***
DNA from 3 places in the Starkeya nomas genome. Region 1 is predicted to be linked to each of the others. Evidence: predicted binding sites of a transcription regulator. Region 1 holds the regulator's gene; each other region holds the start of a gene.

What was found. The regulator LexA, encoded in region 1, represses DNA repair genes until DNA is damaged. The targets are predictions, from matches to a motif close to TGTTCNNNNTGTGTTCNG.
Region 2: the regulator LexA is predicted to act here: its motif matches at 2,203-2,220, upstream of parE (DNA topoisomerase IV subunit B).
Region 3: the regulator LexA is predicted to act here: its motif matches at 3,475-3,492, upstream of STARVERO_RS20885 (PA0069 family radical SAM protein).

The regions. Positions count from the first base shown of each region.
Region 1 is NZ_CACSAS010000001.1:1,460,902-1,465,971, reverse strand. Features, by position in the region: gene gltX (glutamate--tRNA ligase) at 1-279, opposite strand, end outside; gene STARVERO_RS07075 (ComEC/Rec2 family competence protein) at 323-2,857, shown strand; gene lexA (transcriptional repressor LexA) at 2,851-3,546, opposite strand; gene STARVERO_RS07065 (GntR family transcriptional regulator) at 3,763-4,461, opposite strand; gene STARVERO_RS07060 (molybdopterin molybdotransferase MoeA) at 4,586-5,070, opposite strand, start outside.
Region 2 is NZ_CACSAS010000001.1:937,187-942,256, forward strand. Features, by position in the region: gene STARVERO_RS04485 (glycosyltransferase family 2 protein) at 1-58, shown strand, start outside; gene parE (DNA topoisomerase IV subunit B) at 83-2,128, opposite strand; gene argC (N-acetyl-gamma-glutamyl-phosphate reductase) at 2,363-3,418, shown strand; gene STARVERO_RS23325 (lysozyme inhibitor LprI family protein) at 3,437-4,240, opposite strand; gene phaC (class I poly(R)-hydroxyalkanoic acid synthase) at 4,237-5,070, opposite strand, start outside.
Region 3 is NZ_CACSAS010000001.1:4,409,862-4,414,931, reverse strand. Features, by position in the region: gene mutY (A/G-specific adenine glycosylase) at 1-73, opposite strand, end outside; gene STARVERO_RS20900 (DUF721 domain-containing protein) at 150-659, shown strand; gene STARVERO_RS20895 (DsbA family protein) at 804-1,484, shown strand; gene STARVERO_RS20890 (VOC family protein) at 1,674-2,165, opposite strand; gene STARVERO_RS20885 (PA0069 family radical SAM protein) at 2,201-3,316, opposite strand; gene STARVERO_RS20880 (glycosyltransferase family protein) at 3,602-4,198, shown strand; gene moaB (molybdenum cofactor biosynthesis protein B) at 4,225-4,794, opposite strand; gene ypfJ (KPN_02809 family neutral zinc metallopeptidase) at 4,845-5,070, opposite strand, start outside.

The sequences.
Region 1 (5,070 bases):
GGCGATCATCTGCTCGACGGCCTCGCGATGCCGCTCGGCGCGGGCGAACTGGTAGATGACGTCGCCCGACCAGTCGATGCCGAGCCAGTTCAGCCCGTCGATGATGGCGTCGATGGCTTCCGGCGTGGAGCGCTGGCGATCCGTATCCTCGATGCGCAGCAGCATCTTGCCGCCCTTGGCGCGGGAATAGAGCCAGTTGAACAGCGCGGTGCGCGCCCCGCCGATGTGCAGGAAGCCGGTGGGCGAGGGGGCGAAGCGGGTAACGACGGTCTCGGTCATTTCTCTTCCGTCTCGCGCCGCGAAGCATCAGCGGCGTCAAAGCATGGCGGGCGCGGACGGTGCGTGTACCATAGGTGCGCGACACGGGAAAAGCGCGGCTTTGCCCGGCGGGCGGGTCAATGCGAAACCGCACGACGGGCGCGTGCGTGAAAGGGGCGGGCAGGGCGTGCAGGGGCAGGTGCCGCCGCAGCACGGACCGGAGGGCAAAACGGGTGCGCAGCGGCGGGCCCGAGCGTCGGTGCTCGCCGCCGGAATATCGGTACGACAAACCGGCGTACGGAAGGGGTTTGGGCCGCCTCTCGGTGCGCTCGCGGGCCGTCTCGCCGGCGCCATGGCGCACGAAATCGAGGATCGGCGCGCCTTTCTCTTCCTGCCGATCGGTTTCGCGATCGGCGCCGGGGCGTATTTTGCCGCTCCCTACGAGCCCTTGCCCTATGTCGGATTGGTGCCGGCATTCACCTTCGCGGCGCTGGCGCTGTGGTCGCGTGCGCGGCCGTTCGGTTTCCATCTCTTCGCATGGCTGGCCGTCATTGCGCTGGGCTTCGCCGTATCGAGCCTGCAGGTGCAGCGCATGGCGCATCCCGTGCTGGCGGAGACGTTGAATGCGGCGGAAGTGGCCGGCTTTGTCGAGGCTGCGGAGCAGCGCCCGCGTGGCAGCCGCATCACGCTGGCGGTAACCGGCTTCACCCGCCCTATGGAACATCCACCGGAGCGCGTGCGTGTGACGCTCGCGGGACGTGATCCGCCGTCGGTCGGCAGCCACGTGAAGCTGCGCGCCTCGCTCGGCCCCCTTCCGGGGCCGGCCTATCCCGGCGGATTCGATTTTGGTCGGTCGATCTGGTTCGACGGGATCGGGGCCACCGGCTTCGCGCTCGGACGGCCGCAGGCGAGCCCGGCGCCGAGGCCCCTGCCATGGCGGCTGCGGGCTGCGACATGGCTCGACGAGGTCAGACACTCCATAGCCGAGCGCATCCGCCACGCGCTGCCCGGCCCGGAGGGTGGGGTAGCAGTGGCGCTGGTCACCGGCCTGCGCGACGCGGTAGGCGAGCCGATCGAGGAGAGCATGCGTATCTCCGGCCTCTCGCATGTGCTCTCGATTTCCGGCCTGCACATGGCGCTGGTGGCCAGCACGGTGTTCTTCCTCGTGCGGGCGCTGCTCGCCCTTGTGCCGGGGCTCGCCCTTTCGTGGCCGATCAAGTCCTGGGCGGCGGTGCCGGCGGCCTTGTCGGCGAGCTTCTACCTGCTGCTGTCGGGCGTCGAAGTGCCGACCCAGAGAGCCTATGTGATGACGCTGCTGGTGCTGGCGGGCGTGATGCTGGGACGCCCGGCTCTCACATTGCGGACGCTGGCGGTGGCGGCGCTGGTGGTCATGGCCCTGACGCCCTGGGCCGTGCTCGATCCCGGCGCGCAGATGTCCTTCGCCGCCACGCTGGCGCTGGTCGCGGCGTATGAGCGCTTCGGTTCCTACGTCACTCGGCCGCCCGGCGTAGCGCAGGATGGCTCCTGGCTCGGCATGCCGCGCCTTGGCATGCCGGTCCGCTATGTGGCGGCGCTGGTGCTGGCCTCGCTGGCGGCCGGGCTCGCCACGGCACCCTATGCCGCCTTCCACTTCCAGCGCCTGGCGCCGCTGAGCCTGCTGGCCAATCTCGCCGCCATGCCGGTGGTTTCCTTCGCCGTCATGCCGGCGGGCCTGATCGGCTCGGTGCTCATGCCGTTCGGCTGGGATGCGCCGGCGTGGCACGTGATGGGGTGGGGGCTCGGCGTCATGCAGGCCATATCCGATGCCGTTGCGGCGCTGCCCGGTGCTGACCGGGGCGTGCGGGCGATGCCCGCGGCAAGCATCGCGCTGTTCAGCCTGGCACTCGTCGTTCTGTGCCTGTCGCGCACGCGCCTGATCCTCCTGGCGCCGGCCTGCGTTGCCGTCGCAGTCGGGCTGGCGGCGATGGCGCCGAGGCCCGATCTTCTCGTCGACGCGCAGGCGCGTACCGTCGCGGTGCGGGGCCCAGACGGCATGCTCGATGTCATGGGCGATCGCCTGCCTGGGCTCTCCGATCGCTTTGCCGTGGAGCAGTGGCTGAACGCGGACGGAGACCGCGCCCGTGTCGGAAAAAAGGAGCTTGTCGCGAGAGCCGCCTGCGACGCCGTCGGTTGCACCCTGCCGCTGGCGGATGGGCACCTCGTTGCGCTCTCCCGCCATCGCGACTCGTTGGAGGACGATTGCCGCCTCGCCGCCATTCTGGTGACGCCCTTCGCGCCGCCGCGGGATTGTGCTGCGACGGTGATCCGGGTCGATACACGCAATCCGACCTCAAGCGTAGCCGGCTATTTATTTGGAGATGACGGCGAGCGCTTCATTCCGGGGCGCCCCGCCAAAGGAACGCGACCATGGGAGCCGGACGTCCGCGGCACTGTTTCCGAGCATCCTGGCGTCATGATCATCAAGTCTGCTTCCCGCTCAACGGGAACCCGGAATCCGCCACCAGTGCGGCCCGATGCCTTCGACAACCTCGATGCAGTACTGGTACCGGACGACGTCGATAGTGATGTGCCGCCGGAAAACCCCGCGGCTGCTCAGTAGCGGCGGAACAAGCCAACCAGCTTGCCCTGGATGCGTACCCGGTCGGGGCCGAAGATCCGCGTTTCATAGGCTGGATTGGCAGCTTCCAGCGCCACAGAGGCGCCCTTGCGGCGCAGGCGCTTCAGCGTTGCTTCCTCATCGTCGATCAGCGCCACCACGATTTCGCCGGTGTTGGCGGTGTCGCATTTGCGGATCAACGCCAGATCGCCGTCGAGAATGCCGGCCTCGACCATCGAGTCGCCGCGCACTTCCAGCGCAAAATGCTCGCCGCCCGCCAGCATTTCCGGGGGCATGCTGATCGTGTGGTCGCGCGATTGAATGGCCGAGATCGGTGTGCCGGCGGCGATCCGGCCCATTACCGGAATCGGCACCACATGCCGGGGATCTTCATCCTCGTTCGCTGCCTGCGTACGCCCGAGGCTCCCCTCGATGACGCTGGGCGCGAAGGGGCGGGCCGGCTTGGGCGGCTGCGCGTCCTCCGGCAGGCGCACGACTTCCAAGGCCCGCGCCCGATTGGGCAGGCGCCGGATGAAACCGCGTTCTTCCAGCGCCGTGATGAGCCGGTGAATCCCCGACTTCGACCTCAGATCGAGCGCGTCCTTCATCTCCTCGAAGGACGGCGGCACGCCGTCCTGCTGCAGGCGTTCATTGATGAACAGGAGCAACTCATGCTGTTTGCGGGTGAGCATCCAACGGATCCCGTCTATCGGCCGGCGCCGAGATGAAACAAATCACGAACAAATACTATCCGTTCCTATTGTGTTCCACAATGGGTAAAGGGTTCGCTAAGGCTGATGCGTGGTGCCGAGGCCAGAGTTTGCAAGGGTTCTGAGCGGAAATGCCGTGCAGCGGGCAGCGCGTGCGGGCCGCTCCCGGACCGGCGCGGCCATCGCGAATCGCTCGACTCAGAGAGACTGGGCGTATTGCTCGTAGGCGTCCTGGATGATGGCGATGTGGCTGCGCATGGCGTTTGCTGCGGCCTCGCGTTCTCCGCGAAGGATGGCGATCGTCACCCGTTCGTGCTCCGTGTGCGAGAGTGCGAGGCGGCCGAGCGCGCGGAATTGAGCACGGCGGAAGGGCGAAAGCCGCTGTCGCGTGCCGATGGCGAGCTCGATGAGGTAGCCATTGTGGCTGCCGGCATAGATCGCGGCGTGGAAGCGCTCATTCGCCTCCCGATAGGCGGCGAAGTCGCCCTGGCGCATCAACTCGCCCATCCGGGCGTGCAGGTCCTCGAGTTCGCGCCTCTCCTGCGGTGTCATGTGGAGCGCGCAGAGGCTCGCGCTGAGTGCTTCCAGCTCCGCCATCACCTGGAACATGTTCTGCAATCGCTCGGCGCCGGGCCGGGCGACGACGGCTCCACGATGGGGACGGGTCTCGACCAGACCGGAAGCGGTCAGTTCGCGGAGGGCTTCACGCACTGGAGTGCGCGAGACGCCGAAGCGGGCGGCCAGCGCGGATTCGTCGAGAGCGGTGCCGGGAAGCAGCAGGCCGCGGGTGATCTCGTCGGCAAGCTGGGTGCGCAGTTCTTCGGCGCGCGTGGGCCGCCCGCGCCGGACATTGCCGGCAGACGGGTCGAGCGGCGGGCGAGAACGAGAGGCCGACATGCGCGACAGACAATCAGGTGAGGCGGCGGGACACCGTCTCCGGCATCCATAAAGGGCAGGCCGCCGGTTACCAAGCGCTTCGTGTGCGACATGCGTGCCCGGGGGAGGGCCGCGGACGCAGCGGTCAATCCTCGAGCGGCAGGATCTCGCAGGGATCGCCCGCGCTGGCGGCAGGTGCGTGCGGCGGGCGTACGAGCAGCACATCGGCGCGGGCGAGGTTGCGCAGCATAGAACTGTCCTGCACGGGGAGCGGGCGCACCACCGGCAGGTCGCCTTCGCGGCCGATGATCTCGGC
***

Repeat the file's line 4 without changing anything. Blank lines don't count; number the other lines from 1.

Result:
Region 3: the regulator LexA is predicted to act here: its motif matches at 3,475-3,492, upstream of STARVERO_RS20885 (PA0069 family radical SAM protein).